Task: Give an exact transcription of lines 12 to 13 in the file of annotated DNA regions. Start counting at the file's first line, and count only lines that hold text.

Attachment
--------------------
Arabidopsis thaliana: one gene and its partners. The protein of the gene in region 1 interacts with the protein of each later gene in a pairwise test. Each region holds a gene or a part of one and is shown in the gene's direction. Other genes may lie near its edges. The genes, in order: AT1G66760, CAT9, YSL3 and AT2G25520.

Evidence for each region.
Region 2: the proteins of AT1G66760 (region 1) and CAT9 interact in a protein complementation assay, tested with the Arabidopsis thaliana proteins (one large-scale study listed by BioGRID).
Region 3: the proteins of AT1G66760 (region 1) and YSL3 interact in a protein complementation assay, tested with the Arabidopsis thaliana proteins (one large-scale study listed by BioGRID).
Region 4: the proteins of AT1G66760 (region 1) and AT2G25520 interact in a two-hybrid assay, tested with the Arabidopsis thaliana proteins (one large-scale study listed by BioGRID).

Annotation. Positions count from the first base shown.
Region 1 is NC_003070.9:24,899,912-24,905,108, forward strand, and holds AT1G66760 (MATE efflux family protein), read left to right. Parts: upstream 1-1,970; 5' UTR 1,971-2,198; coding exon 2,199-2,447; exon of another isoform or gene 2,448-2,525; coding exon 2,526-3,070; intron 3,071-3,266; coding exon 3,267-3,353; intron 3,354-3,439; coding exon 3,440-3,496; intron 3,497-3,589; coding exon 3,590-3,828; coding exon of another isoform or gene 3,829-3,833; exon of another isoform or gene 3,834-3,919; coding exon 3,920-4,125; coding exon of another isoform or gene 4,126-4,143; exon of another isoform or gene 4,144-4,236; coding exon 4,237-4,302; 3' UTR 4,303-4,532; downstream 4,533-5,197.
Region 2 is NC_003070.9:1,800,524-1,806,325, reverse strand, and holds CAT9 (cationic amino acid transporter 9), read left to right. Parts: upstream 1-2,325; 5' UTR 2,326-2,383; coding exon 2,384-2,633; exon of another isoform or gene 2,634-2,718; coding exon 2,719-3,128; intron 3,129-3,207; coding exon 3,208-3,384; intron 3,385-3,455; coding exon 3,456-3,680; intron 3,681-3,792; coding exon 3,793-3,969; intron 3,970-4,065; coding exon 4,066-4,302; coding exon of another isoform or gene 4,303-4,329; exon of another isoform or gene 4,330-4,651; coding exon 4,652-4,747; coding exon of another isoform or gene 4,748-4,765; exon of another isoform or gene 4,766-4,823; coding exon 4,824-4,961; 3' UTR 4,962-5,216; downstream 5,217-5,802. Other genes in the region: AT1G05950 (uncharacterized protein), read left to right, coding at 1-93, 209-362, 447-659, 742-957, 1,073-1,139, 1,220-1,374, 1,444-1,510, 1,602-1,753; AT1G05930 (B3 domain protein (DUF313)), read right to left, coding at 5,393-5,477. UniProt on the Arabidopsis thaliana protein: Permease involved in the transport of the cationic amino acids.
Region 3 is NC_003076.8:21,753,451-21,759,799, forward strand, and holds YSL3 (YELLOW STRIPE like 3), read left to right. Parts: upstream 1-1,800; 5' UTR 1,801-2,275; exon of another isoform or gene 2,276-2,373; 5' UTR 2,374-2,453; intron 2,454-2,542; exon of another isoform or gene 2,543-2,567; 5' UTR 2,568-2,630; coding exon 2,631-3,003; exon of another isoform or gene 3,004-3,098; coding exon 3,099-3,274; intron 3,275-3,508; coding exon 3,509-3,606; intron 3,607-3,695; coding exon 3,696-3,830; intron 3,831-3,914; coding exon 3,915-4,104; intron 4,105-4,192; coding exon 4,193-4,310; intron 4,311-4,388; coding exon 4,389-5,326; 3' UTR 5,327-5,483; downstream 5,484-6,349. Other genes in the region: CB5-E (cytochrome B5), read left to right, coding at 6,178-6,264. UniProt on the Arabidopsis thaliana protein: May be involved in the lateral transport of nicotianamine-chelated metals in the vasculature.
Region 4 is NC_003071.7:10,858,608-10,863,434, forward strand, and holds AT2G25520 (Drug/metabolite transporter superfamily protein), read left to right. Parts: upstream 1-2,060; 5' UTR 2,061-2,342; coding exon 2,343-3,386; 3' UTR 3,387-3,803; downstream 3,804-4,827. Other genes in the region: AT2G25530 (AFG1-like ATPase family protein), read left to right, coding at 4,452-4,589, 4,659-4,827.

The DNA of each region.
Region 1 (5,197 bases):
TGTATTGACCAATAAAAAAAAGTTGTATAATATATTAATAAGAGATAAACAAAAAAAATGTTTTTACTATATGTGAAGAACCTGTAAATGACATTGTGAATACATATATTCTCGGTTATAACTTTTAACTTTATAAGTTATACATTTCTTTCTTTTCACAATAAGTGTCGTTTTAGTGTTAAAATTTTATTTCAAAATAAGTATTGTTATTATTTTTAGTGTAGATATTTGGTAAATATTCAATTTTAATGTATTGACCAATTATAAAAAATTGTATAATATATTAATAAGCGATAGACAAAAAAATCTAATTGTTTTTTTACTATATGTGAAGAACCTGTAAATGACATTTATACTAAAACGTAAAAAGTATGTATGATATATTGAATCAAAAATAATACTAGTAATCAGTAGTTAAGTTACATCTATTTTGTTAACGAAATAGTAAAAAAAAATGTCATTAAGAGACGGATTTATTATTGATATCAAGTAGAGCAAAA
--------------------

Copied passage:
Region 1 (5,197 bases):
TGTATTGACCAATAAAAAAAAGTTGTATAATATATTAATAAGAGATAAACAAAAAAAATGTTTTTACTATATGTGAAGAACCTGTAAATGACATTGTGAATACATATATTCTCGGTTATAACTTTTAACTTTATAAGTTATACATTTCTTTCTTTTCACAATAAGTGTCGTTTTAGTGTTAAAATTTTATTTCAAAATAAGTATTGTTATTATTTTTAGTGTAGATATTTGGTAAATATTCAATTTTAATGTATTGACCAATTATAAAAAATTGTATAATATATTAATAAGCGATAGACAAAAAAATCTAATTGTTTTTTTACTATATGTGAAGAACCTGTAAATGACATTTATACTAAAACGTAAAAAGTATGTATGATATATTGAATCAAAAATAATACTAGTAATCAGTAGTTAAGTTACATCTATTTTGTTAACGAAATAGTAAAAAAAAATGTCATTAAGAGACGGATTTATTATTGATATCAAGTAGAGCAAAA